I liked FCC chairman Julius Genachowski’s Monday speech at the Brookings Institution. I’ve argued before that network neutrality regulations are a bad idea, and the speech didn’t change my mind. I share the concerns of my colleagues Julian Sanchez and Jim Harper. But those disagreements aside, I think he did a fine job of articulating what’s great and worth preserving about the open Internet:
Historian John Naughton describes the Internet as an attempt to answer the following question: How do you design a network that is “future proof”–that can support the applications that today’s inventors have not yet dreamed of? The solution was to devise a network of networks that would not be biased in favor of any particular application. The Internet’s creators didn’t want the network architecture–or any single entity–to pick winners and losers. Because it might pick the wrong ones. Instead, the Internet’s open architecture pushes decision-making and intelligence to the edge of the network–to end users, to the cloud, to businesses of every size and in every sector of the economy, to creators and speakers across the country and around the globe. In the words of Tim Berners-Lee [nb: no relation to the host of this blog], the Internet is a “blank canvas”–allowing anyone to contribute and to innovate without permission.
This strikes me as an accurate and important observation about why the Internet has been so successful. And if readers will forgive me for my solipsism, I think there’s a close relationship between this argument and the central theme of this blog: “allowing anyone to contribute and to innovate without permission” is an essential property of most bottom-up systems, including those I’ve examined here on the blog. Wikipedia, for example, is the encyclopedia anyone can edit. Free software is available for modification and redistribution by anyone. Disruptive innovation in the news business is lowering barriers to entry and allowing new firms to enter markets formerly dominated by incumbents.
I particularly liked this passage, in which he zoomed in on one of the key characteristics of bottom-up systems:
[An end to network neutrality] would deny the benefits of predictable rules of the road to all players in the Internet ecosystem. And it would be a dangerous retreat from the core principle of openness–the freedom to innovate without permission–that has been a hallmark of the Internet since its inception, and has made it so stunningly successful as a platform for innovation, opportunity, and prosperity.
This is a point some network neutrality critics fail to appreciate. The importance of “predictable rules of the road” can be best understood by contrasting it with what happens when people are left at the mercy of a top-down decision-maker. In his famous wireless Carterfone paper, Tim Wu quotes one engineer who described developing for proprietary cell phone platforms as “a tarpit of misery, pain and destruction.” The problem was that each of the four national carriers has its own distinct, Byzantine bureaucracy for deciding which applications will be allowed on its network. Getting the approval of all four was a major headache. And of course, in the two years since Wu’s paper came out, Apple has entered the cell phone market and behaved basically the same way. The Cuptertino firm blocked one iPhone application because it included a link to a parody of a famous scene from the movie Downfall. In another case it blocked an application on the grounds that it “ridicules public figures.” More recently, it gave Google the runaround about exactly what was wrong with its Google Voice application. The bottom line is an incredibly long and frustrating process, in which would-be developers are asked to sink large quantities of time and effort into products that may be rejected by Apple for any reason or no reason at all.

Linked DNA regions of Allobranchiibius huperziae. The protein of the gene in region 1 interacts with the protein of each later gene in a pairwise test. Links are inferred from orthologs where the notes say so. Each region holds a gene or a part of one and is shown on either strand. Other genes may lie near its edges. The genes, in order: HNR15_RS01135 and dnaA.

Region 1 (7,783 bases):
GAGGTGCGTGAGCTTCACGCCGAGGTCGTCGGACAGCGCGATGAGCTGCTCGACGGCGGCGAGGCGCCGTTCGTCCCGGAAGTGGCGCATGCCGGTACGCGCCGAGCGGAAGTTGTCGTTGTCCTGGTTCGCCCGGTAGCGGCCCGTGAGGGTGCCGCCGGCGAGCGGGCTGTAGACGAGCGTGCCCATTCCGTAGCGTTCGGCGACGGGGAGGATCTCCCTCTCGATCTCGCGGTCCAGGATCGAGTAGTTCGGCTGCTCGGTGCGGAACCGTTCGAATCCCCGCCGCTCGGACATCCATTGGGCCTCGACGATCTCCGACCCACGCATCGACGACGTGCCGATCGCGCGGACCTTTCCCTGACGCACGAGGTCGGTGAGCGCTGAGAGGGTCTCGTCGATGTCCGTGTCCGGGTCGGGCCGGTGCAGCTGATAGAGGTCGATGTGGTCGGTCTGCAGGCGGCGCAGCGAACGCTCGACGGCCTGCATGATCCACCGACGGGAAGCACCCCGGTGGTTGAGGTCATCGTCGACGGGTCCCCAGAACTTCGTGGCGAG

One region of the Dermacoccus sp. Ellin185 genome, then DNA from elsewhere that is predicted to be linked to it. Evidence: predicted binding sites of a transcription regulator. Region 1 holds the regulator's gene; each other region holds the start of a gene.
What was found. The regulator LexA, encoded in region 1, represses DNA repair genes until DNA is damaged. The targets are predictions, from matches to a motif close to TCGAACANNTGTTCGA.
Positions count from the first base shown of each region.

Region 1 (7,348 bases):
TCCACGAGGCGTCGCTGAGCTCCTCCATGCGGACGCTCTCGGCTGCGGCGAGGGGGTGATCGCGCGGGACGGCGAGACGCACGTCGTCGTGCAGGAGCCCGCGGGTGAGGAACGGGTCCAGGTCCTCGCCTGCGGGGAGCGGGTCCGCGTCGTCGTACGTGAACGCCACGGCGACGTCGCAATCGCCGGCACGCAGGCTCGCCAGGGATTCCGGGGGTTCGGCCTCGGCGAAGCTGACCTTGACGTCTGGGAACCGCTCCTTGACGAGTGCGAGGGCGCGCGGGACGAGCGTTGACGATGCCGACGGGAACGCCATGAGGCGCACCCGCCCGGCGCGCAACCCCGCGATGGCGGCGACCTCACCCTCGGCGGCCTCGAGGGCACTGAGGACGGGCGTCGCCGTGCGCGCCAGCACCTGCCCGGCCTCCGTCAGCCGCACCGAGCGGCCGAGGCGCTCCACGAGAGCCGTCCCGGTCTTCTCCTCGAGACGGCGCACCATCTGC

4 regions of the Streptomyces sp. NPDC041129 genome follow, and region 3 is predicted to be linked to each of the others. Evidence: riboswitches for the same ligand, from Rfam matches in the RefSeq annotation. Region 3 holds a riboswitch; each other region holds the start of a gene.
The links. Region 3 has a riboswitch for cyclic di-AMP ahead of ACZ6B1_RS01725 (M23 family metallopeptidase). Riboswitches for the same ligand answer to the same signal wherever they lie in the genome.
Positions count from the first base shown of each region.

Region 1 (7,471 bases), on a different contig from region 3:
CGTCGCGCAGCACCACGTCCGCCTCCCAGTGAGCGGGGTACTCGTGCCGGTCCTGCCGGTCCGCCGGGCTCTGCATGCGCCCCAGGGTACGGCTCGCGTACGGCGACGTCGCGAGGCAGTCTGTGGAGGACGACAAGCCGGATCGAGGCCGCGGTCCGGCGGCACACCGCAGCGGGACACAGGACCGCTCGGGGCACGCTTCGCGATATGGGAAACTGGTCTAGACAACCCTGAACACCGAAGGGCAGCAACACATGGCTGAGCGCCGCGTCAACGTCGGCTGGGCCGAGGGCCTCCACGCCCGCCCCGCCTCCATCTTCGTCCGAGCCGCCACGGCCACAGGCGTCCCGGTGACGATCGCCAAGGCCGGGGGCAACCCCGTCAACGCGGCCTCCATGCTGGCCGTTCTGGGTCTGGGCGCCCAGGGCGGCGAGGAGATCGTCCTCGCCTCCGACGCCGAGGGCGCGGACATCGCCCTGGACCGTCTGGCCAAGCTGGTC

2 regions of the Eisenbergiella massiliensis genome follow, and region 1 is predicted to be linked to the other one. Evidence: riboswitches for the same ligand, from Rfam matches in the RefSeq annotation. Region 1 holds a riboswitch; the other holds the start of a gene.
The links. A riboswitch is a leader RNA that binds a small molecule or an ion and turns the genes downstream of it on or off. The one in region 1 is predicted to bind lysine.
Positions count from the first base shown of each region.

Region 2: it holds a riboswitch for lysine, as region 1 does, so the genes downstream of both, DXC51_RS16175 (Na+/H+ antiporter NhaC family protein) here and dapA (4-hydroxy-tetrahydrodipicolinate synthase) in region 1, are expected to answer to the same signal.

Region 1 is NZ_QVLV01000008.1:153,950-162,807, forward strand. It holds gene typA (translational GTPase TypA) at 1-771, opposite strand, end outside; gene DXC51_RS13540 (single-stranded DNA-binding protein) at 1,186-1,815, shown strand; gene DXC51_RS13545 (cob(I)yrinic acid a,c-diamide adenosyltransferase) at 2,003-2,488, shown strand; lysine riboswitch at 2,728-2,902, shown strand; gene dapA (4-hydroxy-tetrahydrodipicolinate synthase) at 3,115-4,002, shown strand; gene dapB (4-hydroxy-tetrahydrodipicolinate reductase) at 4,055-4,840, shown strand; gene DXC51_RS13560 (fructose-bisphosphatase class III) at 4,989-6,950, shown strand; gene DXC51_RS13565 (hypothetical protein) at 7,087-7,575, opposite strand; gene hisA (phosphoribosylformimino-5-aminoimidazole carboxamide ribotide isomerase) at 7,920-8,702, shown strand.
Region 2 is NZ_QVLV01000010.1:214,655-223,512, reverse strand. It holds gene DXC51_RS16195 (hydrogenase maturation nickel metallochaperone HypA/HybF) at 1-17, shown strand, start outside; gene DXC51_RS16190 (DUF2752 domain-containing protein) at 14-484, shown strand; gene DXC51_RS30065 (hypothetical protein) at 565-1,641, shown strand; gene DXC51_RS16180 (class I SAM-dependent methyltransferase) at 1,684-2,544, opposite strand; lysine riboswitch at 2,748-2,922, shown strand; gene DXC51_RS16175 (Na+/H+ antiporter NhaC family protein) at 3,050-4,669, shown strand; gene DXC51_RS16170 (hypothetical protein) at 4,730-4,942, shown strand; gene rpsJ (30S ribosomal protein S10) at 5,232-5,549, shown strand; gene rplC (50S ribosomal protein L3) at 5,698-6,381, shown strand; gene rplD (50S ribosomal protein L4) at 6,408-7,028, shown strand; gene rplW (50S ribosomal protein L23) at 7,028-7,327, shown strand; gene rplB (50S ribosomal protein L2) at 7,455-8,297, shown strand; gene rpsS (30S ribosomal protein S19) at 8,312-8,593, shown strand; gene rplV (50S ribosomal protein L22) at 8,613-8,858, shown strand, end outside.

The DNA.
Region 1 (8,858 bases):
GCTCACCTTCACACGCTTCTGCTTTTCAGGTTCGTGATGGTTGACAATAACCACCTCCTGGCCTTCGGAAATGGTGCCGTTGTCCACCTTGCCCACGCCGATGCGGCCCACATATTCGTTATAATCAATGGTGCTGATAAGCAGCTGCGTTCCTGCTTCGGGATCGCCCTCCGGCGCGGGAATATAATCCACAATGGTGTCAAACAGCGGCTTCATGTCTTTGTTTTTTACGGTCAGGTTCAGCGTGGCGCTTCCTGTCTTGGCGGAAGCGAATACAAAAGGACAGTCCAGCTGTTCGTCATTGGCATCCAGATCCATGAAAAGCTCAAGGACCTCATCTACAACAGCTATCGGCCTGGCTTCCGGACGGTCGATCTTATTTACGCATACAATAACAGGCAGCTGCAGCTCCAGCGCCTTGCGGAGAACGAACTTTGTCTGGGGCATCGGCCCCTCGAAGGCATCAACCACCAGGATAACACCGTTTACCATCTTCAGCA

Bottom-up systems are different. In the free software world, for example, licenses like the GPL guarantee freedom to use and modify software in perpetuity, without permission from anyone. As I pointed out last week the GPL will likely shield MySQL users from the worst consequences if Oracle decides it’s not interested in supporting the product. Likewise, blogging software removes the layers of bureaucracy that once separated a writer from his audience, allowing readers to enjoy the fresh, unfiltered output of their favorite writers.
The same principle applies to the open Internet. I don’t have to negotiate separately for access to each of the dozens of different TCP/IP networks in the world. As long as my packets follow the rules, I can join any network on Earth and be reasonably confident they’ll get to their destination. This is not only convenient for me, but it’s a tremendous boon for online entrepreneurs like my non-namesake Tim Berners-Lee, who was able to create the World Wide Web on a shoestring budget because the basic infrastructure had already been created.
Now, I hasten to add that this doesn’t necessarily mean that top-down systems like the iPhone ought to be illegal. I think Apple’s app-review process is obnoxious and counterproductive, but Apple has built an otherwise great product, which I voluntarily purchased, and I think Apple is entitled to run its App Store however it likes. Similarly, I don’t think being pro-network neutrality necessarily implies being pro-network neutrality regulation. There are a number of reasons to think that regulation is unnecessary and likely to backfire. But regardless, I think Genechowski’s underlying thesis is basically right: the Internet has been a resounding success because it’s a decentralized, bottom-up network that “allows anyone to contribute and to innovate without permission.”